When it comes to Standard Tree roses, we regularly have to check the show stock by rubbing off any signs of buds along the full length of the stems to stop suckers. If left, they soon become noticeable by their straight, strong growth of a different colour and habit from the budded head and will eventually produce flowers of a different colour and form. If any suckers are left until they become bigger, they will need to be removed with secateurs as close to the stem as possible. At shows we regularly hear from customers about Standard Tree roses they have been growing, that have produced growth on their stems, or of plants with a second colour taking over. Whilst it may be tempting to leave this new growth, thinking that you will gain more from your rose, actually by leaving it all you will be doing is letting your rose put energy in the wrong places.
When roses are grown, the desired variety is budded onto a strong root stock, which in fact is a completely different variety to the one that the rose will grow up to be. When a sucker appears, it is in fact a shoot produced by the root stock. Therefore, if left these shoots will continue to grow as the variety that was used as the root stock, whilst your desired rose continues to grow also. Whilst two completely different roses growing on the same stem sounds interesting, in reality it isn’t really something that you want, so “nip it in the bud” to achieve larger and more colourful Standard Tree roses.
With leaps and bounds some roses race to flower before Chelsea, whilst others can prove to be shy and prefer to miss the show. Now the job of fine tuning starts for our show team. Moving roses from hot glasshouses to slightly cooler ones and then ultimately on to cold shade tunnels, whilst other plants need warming up. Although every variety has a flowering period, they unfortunately never react the same way each year. Differences in seasons, pot sizes and age the of the plants all have an effect upon its flowering time. From now on plants will be moving around the nursery daily, depending on the stage of the plant, it’s buds and the weather forecast.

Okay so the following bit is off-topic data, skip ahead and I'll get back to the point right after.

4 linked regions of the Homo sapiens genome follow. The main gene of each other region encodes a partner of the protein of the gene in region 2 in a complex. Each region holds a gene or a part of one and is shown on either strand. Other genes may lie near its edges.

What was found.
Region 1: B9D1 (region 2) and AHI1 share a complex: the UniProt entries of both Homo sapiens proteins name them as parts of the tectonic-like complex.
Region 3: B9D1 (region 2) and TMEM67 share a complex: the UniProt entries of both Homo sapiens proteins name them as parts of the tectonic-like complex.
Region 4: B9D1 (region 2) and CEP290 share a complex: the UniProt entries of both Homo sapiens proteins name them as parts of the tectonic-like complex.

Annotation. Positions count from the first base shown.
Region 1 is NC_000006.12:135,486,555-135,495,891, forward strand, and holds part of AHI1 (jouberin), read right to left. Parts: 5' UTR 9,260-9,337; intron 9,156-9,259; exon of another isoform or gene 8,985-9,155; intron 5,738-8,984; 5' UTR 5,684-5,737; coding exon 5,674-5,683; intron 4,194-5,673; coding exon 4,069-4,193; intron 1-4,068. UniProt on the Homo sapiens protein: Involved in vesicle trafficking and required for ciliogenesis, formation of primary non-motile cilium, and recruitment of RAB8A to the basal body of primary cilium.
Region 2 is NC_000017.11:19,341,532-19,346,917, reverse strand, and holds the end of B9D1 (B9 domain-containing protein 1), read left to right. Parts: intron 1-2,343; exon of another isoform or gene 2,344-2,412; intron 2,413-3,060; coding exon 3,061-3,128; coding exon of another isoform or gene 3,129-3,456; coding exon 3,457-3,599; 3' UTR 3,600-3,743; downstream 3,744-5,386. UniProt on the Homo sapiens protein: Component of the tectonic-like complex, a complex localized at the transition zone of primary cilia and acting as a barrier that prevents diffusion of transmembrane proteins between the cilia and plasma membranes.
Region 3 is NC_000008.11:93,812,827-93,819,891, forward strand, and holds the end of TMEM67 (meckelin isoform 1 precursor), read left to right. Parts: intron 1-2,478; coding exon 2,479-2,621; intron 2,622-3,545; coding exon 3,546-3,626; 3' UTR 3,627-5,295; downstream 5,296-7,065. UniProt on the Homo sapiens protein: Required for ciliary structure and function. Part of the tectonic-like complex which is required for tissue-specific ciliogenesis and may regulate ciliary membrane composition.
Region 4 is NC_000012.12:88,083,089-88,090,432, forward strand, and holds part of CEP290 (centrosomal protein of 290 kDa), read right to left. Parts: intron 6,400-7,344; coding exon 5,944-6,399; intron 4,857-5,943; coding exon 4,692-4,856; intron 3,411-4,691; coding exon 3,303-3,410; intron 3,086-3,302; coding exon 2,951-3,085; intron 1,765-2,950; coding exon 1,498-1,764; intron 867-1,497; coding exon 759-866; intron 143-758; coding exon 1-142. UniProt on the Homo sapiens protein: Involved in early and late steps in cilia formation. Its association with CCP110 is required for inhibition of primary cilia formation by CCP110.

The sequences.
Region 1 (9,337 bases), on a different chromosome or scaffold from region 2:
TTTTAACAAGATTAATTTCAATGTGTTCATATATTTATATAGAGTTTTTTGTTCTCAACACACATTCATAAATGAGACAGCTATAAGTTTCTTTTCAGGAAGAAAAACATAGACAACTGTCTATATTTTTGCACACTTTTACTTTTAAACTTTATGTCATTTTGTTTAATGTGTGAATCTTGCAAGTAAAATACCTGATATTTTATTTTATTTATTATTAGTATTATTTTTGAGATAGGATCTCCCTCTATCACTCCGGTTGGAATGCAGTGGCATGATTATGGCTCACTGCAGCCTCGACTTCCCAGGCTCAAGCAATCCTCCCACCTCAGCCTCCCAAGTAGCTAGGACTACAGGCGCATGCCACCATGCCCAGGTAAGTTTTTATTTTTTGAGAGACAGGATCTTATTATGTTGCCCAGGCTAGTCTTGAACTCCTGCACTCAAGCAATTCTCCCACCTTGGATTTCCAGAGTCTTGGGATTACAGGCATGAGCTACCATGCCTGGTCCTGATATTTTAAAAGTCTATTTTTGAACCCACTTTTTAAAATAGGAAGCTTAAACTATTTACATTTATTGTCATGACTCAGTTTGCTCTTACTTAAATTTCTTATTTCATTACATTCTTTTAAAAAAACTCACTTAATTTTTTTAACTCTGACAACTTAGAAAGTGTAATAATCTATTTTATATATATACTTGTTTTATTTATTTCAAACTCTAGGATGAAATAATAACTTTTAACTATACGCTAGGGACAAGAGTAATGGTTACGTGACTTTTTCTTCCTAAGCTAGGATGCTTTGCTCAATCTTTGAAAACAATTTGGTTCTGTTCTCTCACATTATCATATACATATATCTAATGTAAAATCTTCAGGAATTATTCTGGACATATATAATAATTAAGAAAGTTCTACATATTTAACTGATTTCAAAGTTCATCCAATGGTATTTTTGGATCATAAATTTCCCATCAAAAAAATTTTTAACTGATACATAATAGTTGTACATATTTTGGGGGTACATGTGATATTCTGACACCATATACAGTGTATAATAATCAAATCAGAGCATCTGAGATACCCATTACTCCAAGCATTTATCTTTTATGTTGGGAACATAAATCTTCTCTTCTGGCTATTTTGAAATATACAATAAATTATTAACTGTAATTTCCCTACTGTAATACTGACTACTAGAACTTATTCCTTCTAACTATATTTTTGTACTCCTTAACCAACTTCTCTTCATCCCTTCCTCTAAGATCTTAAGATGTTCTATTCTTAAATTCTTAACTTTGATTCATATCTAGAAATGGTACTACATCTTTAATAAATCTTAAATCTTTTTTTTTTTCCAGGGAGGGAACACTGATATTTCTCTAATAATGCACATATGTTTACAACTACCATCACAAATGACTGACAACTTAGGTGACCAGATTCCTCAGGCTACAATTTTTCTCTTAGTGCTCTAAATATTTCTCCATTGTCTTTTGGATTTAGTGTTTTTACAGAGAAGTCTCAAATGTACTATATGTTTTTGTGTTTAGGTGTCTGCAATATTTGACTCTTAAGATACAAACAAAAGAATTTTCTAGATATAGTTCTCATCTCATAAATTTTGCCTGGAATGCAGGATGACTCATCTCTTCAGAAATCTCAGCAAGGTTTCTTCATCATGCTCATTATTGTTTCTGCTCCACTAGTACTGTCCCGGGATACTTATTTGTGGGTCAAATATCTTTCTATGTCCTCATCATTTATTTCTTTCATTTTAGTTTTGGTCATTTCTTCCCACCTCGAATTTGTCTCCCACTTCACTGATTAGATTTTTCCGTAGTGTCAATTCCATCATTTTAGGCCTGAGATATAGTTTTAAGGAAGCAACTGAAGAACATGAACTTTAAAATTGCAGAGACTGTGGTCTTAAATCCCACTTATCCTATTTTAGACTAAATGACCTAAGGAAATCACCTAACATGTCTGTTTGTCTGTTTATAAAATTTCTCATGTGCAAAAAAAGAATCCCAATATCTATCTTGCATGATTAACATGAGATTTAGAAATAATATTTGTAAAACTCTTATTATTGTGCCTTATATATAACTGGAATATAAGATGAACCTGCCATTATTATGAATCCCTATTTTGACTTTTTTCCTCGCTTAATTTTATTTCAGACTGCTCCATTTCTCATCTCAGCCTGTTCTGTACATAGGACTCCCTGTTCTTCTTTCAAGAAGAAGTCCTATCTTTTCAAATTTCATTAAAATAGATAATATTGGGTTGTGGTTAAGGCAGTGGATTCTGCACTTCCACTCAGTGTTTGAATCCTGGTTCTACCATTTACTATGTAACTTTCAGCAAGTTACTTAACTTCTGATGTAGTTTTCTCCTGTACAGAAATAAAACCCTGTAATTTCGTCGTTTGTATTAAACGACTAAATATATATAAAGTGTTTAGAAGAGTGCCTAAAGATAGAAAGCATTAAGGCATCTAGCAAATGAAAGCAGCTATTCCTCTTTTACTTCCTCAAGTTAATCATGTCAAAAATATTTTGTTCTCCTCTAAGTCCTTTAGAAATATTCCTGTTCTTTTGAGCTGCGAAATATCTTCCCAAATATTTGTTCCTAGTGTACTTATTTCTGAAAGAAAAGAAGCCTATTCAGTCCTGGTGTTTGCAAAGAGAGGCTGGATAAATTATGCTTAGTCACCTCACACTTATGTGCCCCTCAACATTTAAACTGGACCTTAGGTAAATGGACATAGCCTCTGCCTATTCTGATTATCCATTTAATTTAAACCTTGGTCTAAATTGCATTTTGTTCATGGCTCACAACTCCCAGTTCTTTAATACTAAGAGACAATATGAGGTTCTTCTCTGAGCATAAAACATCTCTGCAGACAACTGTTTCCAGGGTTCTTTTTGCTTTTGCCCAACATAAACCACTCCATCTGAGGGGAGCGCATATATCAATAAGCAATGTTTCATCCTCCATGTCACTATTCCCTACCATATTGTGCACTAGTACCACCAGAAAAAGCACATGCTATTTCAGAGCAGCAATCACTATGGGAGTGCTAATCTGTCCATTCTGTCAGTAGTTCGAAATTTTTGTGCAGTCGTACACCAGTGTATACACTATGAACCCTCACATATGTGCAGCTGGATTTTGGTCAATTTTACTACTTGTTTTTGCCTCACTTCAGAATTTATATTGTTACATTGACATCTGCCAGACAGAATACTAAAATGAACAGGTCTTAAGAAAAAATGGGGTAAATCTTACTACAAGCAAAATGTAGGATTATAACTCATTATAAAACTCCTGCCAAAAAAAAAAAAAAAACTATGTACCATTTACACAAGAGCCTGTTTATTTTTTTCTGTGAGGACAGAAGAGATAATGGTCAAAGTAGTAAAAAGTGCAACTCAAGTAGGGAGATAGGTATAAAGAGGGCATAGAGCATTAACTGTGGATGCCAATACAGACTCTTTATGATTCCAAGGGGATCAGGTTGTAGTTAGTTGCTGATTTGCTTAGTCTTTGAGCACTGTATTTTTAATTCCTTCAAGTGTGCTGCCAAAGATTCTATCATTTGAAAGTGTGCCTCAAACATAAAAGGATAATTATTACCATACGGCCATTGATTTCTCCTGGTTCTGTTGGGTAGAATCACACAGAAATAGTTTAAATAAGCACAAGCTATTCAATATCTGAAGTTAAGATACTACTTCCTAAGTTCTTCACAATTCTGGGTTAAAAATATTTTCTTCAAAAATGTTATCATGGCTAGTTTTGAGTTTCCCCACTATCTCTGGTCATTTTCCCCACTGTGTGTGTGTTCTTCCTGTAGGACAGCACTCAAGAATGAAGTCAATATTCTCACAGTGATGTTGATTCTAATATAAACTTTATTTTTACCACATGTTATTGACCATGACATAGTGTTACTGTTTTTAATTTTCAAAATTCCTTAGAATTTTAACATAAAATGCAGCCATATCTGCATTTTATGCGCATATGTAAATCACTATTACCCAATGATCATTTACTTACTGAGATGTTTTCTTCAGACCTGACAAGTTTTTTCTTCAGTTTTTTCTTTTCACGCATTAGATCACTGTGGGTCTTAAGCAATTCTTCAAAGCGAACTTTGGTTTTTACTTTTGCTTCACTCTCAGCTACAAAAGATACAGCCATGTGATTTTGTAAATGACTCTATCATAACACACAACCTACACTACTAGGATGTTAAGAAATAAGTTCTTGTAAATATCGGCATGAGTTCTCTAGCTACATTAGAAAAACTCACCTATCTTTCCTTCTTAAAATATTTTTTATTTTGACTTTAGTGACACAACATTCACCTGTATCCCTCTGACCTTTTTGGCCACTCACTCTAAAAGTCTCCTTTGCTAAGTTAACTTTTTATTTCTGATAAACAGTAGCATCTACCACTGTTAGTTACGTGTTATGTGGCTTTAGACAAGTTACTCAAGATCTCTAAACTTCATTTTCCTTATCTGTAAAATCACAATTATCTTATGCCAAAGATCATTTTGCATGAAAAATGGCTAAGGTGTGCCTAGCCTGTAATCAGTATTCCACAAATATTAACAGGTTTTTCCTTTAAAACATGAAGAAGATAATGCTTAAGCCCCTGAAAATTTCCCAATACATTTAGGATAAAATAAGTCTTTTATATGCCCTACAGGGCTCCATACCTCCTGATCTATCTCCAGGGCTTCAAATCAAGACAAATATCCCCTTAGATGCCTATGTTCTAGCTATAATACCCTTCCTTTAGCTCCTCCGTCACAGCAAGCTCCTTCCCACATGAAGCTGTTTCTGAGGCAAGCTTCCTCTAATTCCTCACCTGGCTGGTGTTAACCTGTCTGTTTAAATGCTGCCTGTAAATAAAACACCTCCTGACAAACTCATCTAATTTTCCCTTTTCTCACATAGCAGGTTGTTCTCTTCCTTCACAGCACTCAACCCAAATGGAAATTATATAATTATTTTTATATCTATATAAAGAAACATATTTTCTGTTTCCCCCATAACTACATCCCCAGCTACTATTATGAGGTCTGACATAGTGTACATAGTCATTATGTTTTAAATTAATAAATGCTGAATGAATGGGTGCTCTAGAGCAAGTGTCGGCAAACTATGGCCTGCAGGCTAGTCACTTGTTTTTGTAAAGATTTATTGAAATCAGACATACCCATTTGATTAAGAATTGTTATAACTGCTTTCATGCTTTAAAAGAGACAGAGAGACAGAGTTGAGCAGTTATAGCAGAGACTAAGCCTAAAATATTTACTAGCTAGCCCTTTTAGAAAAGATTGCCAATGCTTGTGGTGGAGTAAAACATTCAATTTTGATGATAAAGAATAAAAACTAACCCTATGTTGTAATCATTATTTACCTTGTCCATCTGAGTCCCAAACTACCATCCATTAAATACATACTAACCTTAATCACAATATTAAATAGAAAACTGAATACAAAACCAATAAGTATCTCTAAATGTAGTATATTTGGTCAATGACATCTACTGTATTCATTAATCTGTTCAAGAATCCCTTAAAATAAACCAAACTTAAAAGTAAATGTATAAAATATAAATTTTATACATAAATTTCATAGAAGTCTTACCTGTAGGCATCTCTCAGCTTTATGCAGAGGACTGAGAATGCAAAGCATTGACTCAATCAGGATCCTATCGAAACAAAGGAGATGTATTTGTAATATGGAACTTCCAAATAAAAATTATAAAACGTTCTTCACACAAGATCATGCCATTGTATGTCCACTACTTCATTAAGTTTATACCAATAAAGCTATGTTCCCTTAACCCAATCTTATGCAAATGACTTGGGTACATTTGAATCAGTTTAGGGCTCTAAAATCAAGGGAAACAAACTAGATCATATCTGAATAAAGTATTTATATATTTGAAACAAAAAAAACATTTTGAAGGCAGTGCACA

Looking at a bare root rose, it can be difficult to see the appeal. Nowadays many people like to be able to buy potted plants, which can go straight into the garden at the start of summer and offer instant colour. But actually, buying your roses bare root will offer many benefits over buying a rose in a pot.
For starters there is the choice. We have over 1,100 varieties of roses available to buy bare root, whereas the range that we offer in pots is less than half that.
A bare root rose will also tend to establish better and quicker, being supplied during their dormant stage during the winter months. During this period, roses concentrate their energy towards putting down a good root system over the colder months, which therefore gives them a good foundation to put on healthy, sturdy growth during the spring and summer.
Another benefit of course is that bare root roses are taken straight from our fields and supplied to you, to then be put directly into your garden. This therefore means that a bare root rose will only get one shock.
Because bare root roses are supplied in the colder months, during their dormant stage, it also means that they are easier to care for. They don’t need watering quite so much and by the summer they should be well established and have put down a good solid root structure.
Another great benefit is that they are also cheaper to buy than a potted rose and if you order any rose bare root before Sunday 30th November, we will ensure that it is delivered to you in time for Christmas*
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